Detroit retirees and workers must be having sleepless nights. Kevyn Orr, Detroit’s emergency manager will soon release his plans to bring the city out of bankruptcy and back into the green. In a few days, it will be clear whether the city’s bankruptcy will affect its retirees’ and workers’ retirement benefits (pensions).
The restructuring plan will also determine the fate of the city’s expensive art collection as well as how much the bond holders who invested in the city’s debt will receive. However, the most important question on everyone’s lips is how will the city’s retirees and worker’s pension benefits be affected? Of the $11.5 billion unsecured debt that, the city owes; $3.5 billion belongs to pension funds and city unions.
Cuts unavoidable says Kevyn Orr
Kevyn Orr has said that retirees and current workers cannot avoid taking cuts in their pensions. On the other hand, workers and retirees are contending that why should they pay for the city’s mismanagement. Former firefighter, Larry Newberry, spend 30 years protecting the city from fires. He used to answer up to three fire calls everyday, and he suffered many injuries in the process, including many that required surgery. He says that he put his money into the pension fund, after he was assured that it was protected under Michigan law. He says that he has put his life on the line for the city many times and the least it could do to repay him, is to protect his pension.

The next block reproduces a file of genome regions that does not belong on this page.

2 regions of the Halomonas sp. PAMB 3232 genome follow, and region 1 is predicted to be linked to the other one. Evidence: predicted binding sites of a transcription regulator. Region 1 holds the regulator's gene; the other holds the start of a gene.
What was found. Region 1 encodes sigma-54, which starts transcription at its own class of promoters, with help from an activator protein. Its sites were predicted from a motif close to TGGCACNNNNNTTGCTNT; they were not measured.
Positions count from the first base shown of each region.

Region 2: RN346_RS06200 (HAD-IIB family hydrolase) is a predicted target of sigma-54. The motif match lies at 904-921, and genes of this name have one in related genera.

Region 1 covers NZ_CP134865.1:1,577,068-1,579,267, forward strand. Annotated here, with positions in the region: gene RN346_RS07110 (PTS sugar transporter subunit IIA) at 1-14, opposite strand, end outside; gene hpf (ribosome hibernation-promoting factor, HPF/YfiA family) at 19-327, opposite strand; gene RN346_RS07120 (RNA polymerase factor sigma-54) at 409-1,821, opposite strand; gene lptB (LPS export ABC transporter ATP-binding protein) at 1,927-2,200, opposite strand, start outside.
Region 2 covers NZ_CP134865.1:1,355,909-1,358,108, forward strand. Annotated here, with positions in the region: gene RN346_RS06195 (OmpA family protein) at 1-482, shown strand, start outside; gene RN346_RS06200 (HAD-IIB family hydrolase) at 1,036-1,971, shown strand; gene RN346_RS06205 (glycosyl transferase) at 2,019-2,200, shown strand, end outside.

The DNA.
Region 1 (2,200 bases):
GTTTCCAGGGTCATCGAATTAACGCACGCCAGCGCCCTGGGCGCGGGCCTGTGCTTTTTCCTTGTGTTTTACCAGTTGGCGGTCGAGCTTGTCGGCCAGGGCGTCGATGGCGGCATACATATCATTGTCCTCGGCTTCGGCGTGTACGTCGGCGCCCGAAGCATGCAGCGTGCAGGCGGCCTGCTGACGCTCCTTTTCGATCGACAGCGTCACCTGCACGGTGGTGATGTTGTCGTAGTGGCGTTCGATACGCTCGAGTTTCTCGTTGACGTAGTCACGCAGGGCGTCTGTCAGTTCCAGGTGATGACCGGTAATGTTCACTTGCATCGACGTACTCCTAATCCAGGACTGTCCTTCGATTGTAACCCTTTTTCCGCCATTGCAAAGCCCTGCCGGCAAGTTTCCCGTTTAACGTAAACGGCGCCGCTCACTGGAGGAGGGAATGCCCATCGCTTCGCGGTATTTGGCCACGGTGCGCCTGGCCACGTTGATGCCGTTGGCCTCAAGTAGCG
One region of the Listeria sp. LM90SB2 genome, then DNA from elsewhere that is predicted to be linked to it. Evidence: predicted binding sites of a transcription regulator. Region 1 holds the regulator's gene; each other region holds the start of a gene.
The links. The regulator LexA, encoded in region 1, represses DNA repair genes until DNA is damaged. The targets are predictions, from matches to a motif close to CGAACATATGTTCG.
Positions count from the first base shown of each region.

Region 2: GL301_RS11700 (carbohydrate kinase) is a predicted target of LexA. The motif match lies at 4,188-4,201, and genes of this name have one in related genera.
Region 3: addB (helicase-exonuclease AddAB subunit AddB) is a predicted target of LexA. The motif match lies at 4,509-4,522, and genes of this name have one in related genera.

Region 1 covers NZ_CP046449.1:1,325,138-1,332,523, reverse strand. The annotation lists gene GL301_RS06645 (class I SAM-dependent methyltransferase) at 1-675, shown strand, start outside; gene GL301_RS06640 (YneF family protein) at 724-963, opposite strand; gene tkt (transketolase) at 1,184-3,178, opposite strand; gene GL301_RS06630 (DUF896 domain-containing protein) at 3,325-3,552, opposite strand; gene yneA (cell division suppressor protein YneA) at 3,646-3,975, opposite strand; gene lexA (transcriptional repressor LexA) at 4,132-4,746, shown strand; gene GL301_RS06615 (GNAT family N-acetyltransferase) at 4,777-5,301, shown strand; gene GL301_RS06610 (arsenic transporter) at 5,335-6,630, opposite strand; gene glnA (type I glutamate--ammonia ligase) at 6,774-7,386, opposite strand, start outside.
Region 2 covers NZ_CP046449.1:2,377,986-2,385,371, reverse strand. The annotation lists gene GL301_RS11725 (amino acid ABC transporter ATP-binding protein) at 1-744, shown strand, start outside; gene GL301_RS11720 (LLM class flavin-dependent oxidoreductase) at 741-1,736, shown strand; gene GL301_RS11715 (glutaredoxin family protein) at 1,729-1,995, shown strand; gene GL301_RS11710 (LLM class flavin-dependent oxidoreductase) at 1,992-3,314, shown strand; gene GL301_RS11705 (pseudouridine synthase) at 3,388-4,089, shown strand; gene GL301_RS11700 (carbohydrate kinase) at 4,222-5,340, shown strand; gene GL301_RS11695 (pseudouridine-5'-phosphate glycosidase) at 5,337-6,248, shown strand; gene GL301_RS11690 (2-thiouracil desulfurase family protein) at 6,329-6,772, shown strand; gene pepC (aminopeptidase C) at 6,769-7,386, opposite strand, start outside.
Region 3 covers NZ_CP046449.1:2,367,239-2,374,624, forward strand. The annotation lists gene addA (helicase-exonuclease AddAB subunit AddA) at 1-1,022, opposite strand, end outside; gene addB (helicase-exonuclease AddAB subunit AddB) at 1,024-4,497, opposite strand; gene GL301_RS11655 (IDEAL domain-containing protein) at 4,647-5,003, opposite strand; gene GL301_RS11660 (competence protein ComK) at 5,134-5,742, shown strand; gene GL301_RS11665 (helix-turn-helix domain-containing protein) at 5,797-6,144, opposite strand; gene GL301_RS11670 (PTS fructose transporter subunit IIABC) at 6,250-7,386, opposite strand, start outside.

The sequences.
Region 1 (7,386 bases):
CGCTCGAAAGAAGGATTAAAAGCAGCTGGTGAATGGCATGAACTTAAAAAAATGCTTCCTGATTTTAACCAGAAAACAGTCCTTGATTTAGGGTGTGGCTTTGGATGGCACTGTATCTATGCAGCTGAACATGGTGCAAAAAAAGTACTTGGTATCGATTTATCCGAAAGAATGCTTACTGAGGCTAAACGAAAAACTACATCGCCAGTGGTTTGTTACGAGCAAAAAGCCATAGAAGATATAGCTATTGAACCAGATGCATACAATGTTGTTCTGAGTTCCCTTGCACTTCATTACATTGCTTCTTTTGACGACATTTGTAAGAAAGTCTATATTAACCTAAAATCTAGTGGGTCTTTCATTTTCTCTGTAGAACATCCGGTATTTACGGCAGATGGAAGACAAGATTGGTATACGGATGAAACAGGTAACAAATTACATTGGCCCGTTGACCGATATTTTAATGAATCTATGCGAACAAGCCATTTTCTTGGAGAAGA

Ironically, the city’s retirees and workers have little control over the bankruptcy process even when the question is of their livelihood. It is the first time that a pension benefits are being cut after a municipal bankruptcy. Until now, pension benefits were considered hallowed ground because the city retirees had paid for it through their sweat and toil over many years. If those benefits themselves have come under threat, then what else is protected?
Michigan constitution cannot help city retirees and workers
Some people are arguing that Michigan’s constitution guarantees the safety of pension benefits. But Judge Rhodes ruling that the state’s law could not take precedence over federal bankruptcy law, has raised a question mark on what is going to happen.
There are rumors that pension benefits would not be as badly hit as bondholders since the latter knew the risks when they invested in the city’s debt. But others are saying that everyone is to blame because even when the writing was on the wall that the city could default, no one took any action. They went about their own business, believing that they were safe, and the other party would foot the bill if anything went wrong.